Congregational Rabbi, for example,may “sell” the Congregation’s Chometz worth $100,000.00 to a non-Jew for perhaps $10.00!

    Usually there is only a minimal amount of money upfront with an agreement to determine the full price at a later date.

    If I wanted to be cynical,I could speculate that the purpose of “selling” Chometz is basically a way to line the Rav’s pocket

    It’s so people will be able to eat chametz almost immediately after Pesach without having to go shopping.

  3. Hirhurim:
    So what is accomplished by the Declarations made after searching the home for Chometz and after burning the Chometz?
    Do we still possess Chometz HALACHICLY or not? If we do, the Declarations are meaningless; if we don’t then why must Chometz be removed from the home. And how does selling Chometz effect the removal of Chometz from the home? We may no longer be the Halachic owners of the Chometz, but it remains in our possession.

  4. So what is accomplished by the Declarations made after searching the home for Chometz and after burning the Chometz?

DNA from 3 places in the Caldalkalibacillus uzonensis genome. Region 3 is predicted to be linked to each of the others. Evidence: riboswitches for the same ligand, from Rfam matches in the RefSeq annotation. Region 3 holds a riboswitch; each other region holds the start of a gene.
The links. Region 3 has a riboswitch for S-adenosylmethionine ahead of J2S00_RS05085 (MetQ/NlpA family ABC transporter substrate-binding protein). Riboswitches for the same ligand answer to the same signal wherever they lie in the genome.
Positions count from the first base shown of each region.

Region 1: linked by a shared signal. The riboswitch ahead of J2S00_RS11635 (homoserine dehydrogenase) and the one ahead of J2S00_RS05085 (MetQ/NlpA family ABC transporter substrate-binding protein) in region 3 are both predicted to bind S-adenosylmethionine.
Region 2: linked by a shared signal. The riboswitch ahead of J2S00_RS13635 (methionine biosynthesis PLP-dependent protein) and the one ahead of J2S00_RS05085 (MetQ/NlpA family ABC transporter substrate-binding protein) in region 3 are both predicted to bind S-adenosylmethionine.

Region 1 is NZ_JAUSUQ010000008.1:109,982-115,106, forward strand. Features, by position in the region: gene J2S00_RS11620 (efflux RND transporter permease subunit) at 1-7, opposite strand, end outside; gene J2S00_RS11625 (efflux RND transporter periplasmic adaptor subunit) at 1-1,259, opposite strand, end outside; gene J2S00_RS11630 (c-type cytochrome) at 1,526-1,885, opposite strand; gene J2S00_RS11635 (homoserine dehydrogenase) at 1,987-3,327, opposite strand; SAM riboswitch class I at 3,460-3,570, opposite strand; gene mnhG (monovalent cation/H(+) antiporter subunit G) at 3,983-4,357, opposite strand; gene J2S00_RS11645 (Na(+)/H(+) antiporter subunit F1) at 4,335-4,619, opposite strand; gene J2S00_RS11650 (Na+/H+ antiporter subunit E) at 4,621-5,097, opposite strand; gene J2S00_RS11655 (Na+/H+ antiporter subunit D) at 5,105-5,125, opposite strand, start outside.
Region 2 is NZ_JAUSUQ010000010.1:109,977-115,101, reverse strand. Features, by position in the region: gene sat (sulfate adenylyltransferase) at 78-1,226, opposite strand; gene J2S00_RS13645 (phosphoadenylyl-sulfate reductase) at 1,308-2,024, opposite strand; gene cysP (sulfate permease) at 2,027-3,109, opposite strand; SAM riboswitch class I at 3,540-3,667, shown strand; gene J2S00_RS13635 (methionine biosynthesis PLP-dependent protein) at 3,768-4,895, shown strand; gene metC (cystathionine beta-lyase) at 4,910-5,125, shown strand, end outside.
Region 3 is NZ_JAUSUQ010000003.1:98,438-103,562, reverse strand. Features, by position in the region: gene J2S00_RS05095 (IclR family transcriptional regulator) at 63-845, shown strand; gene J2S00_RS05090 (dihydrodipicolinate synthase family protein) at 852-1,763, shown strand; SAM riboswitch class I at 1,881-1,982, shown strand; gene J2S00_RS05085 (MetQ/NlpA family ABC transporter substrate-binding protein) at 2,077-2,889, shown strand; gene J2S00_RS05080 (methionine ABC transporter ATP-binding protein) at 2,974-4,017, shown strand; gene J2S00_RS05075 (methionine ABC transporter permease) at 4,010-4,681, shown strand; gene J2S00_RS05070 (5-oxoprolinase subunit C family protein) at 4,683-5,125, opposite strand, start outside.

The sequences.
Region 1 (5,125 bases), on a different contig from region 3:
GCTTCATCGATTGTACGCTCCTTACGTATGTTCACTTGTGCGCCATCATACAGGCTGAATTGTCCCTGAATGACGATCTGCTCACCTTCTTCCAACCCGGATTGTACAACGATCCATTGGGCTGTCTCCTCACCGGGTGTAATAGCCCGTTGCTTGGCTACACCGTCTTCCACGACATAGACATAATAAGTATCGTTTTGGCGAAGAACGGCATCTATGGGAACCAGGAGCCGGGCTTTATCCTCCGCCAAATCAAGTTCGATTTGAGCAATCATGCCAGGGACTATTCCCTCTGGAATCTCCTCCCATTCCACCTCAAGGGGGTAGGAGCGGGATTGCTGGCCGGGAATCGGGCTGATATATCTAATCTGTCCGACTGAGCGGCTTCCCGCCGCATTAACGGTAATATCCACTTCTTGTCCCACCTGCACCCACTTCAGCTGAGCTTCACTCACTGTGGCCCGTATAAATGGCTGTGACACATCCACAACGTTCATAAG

The declaration is a rabbinic requirement, in case you missed some chametz in your checking/burning which you then find on Pesach.

    And how does selling Chometz effect the removal of Chometz from the home? We may no longer be the Halachic owners of the Chometz, but it remains in our possession

    You are allowed to keep a gentile’s chametz in your home if it is properly closed off. The biblical prohibition has two conditions, you must own it and it must be on your property.

  5. Thank you.

  6. Ye’yasher kochakhem to our Rosh Yeshiva R. Student and R’ Mair Zvi. Since this discussion (to its praisworthy credit) possesses all the elements of a marvelous Shabbat ha-Gadol derashah, I would like to add some thoughts, ke-talmid ha-yoshev ba-karka ve-dan lifnei Rabbotav.

    1. Mi-de-Oraita, either bedikah or bitul suffices. The Sages required both because (a) if one only performed bedikah and not bitul, perhaps one would miss an item only to discover it on Pesach itself, at which time if one hesitates even for a moment about destroying it, one violates bal yera’eh u-val yimatzé at that moment; and (b) if one only performed bitul and not bedikah, perhaps the bitul will be insincere, and also perhaps one may come to accidentally eat chametz on Pesach. [I.e. if my house is full of hamentashen from Purim, I may have been mevatel the hamentashen (which works perfectly for solving the bal yer’eh u-val yimatzé problem), but I may still reflexively reach for one and start munching on it over Pesach.] (Mishnah Berurah OC 431, se’if katan 2; Mishnah Berurah doesn’t explicitly mention the idea about hesitating for a moment, but that’s what he presumably means, since he is invoking the gemara in Pesachim 6b.)